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Thread: "ground"

  1. #26
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    Re: "ground"

    Quote Originally Posted by whtbaron View Post
    It's a wooden structure without much metal... the angle iron protecting the door sill at the concrete is one of the few pieces of structural metal in the building. Not much for outlets either... 5 110 plugins and 2 240's . I'm thinking I'll check the 240's first to make sure they are grounded to the white and not the green, but I'm sure they are. Lighting is just 2 big 200 watt incandescents since the building isn't heated in winter. Hmmm.... possibly the bare ground cable ( to the rod) is touching the circuit to the white grounds in the box? I'll have to look at it closer, but it's been that way for over a year. In the middle of seeding right now.
    This is incorrect.

    Your 3-wire 240v receptacles will not be connected to the white wire.

    Black wire- Hot leg 1
    Black or red wire Hot leg 2 ( Some people use a red wire and some just use another piece of black wire)
    Green wire for the ground.
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  2. #27
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    Nov 2013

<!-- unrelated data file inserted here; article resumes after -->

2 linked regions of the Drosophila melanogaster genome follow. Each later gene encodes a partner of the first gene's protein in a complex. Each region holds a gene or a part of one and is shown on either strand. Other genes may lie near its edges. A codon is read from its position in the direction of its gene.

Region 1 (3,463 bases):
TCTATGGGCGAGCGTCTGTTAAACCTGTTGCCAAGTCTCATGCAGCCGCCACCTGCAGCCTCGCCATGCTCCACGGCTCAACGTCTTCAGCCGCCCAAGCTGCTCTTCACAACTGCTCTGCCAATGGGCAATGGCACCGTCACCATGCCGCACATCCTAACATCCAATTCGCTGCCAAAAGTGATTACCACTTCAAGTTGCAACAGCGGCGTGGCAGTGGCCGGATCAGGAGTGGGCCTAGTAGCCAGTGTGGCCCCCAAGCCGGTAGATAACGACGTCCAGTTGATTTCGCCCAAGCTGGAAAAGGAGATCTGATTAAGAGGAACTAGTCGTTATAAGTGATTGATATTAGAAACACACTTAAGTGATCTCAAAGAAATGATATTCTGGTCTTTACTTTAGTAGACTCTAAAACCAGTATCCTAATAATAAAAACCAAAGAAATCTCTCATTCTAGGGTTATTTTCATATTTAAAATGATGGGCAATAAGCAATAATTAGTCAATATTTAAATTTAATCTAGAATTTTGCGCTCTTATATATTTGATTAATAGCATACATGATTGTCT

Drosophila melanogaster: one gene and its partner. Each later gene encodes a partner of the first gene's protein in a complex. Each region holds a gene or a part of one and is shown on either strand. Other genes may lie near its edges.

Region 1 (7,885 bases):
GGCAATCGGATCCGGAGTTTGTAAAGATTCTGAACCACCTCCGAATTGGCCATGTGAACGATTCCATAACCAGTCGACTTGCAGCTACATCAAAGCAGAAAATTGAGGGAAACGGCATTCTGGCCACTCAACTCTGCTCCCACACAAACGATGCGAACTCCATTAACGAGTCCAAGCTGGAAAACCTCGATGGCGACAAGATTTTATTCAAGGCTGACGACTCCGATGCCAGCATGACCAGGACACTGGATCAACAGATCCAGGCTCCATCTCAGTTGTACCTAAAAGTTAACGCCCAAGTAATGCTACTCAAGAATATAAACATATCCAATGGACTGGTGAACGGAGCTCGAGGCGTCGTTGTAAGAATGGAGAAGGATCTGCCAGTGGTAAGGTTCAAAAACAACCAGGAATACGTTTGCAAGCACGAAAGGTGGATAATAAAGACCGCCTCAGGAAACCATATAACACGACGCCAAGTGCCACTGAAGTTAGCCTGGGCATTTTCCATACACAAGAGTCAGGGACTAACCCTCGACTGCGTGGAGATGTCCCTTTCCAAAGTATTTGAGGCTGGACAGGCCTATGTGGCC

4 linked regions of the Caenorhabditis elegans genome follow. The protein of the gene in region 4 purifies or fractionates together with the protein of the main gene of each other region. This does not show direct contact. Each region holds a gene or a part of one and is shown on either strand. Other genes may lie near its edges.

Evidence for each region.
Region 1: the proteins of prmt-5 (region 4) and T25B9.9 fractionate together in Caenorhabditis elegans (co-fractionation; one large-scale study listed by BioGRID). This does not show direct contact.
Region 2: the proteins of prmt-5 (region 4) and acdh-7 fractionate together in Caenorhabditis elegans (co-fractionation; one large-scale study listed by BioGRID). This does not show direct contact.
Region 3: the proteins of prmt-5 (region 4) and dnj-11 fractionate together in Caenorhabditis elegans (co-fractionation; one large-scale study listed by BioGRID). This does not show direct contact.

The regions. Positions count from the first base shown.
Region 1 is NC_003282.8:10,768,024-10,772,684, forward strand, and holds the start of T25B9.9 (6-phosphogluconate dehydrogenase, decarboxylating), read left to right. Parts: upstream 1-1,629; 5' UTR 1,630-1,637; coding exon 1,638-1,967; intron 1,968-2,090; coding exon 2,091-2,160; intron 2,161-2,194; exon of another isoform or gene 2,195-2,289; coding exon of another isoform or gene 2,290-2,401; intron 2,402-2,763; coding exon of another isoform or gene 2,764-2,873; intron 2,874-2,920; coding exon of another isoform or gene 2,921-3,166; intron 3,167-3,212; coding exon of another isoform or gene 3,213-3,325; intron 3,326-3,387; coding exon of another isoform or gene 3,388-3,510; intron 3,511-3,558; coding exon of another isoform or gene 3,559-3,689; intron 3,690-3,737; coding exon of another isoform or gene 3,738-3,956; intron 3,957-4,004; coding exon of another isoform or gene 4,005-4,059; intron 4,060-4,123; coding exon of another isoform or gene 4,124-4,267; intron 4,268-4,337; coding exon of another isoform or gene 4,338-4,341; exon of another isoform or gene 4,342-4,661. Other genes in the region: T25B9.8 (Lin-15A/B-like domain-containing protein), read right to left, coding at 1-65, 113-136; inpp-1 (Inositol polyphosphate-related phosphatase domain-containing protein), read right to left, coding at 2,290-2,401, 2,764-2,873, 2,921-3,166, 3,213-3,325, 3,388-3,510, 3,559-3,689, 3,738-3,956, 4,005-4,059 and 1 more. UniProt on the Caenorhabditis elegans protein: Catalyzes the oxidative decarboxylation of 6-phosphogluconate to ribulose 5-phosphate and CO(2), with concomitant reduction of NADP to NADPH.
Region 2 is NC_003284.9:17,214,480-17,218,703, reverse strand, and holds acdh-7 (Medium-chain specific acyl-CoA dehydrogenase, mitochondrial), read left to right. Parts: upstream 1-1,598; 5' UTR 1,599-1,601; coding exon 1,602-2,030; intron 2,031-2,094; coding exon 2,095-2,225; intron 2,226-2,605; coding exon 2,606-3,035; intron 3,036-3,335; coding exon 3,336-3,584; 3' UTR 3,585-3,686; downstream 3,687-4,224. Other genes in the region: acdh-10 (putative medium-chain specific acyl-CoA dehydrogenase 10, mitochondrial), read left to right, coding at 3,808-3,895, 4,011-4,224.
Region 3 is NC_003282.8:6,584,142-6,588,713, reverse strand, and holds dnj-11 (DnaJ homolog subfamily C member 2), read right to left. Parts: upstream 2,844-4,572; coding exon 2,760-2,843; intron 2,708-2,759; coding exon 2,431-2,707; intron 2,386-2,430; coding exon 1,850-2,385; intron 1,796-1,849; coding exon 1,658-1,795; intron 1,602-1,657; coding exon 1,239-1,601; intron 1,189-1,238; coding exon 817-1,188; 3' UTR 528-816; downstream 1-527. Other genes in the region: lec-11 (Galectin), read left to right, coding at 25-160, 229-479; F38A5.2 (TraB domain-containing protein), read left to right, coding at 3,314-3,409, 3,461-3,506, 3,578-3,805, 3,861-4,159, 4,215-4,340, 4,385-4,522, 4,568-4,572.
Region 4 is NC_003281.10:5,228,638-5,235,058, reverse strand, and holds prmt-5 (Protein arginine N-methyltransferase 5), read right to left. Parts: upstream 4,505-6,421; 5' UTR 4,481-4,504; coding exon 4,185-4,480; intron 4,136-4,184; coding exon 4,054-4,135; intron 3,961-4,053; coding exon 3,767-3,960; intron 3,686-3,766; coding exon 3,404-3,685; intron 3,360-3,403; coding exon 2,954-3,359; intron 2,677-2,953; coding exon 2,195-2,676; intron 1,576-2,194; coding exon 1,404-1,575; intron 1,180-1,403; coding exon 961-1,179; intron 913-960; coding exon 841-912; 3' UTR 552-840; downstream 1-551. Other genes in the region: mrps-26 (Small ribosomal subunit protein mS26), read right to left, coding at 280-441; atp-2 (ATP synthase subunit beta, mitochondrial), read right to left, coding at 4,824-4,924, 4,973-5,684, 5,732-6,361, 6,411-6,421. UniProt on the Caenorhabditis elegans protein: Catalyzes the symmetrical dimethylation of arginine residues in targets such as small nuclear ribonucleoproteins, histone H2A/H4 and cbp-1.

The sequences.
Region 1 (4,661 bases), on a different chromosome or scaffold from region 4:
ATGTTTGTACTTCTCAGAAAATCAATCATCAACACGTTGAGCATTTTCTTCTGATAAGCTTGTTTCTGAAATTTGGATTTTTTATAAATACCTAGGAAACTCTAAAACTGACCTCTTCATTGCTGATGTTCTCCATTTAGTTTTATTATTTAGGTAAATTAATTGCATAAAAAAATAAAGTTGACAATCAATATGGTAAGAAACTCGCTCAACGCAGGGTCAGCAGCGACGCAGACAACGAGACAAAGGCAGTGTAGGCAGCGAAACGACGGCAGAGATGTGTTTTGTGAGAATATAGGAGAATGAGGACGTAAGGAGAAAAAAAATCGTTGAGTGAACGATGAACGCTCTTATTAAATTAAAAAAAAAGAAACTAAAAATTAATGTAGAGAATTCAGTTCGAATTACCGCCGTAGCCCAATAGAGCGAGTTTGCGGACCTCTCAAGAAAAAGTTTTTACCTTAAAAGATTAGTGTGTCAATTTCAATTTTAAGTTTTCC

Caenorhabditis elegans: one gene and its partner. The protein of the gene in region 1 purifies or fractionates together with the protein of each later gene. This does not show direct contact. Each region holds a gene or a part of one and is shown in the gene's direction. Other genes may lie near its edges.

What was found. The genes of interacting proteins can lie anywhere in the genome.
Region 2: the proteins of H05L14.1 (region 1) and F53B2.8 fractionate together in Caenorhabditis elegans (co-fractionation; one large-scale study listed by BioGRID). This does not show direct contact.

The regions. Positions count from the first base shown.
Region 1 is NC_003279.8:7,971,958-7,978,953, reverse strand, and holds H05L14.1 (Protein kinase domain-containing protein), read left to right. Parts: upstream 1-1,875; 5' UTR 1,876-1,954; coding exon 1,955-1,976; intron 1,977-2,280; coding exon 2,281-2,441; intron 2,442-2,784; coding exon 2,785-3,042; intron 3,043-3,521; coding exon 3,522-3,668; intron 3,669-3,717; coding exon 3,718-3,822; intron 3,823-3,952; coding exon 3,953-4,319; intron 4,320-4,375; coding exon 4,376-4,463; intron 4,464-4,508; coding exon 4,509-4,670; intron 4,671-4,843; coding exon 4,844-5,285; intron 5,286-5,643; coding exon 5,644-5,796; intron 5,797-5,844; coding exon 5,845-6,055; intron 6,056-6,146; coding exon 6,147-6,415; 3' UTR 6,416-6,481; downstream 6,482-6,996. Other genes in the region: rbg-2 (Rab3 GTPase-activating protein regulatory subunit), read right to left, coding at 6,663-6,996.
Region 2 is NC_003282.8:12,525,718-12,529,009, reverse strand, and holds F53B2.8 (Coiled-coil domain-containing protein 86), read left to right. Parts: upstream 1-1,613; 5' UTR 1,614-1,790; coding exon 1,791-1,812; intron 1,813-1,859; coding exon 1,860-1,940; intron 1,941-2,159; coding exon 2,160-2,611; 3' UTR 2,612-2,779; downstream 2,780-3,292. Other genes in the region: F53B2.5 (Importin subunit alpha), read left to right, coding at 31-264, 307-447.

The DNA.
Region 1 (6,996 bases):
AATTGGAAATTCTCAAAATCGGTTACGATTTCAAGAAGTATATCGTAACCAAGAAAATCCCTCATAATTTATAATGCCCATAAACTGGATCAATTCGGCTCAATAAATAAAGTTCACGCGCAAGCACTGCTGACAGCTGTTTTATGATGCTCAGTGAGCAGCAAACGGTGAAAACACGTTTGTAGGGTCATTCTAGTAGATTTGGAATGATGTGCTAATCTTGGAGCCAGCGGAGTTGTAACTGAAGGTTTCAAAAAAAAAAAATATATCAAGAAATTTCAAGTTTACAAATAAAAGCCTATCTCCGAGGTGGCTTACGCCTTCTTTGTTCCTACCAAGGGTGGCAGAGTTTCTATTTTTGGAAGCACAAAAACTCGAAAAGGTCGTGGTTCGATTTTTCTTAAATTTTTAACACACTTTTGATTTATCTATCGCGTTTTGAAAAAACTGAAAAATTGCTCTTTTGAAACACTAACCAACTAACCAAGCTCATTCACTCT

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    Re: "ground"

    You want to know about Grounding?

    Got an Hour?

    From, The Man ->

  3. #28
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    Mar 2010
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    Re: "ground"

    Are the galvanized Pipes driven or old water pipes. I have see water pipes used as the neutral return on an old farm out building electrical system. Each building had a single conductor in the air between them and the system in each building was "grounded" to a water pipe. Worked quite well that way for many years until the system was updated. In general an electrical system has hot conductors, neutral conductors and safety Grounds,
    In a common single phase 240/120 system. The neutrals and the grounds can only be connected together at one place. The buss bar in the main entrance. A driven copper coated ground rod is connected to it.
    this way your green ground will not carry any current unless there is a fault and it will cause the breaker to trip.
    The white wire carries the same current as the black and red wires and should be the same size. If the white wire come loose from the neutral buss bar it could be at 115 volts. If the switch is on.
    When I get asked about why you get shocked or sparks happen when work clamp is being connected.
    I have them measure the voltage between the metal and the clamp. Is it AC or DC and how much.
    Depending on the welder model. This will point to where the voltage might be coming from.
    Is there a short in the welder or some where else.
    You can try measuring the door to a water pipe. Then measure ohms. Then the welder work clamp. Check both AC and DC. Unless the water pipes are all plastic.
    To check the welder check both electrode and work to plug ground, depending on the model will determine what the voltage will be. Some old TIG welders will have voltage on both. If the welder has 80 ocv it will read 60 on the electrode and 20 on the work. For this welder it is correct because of how it is wired.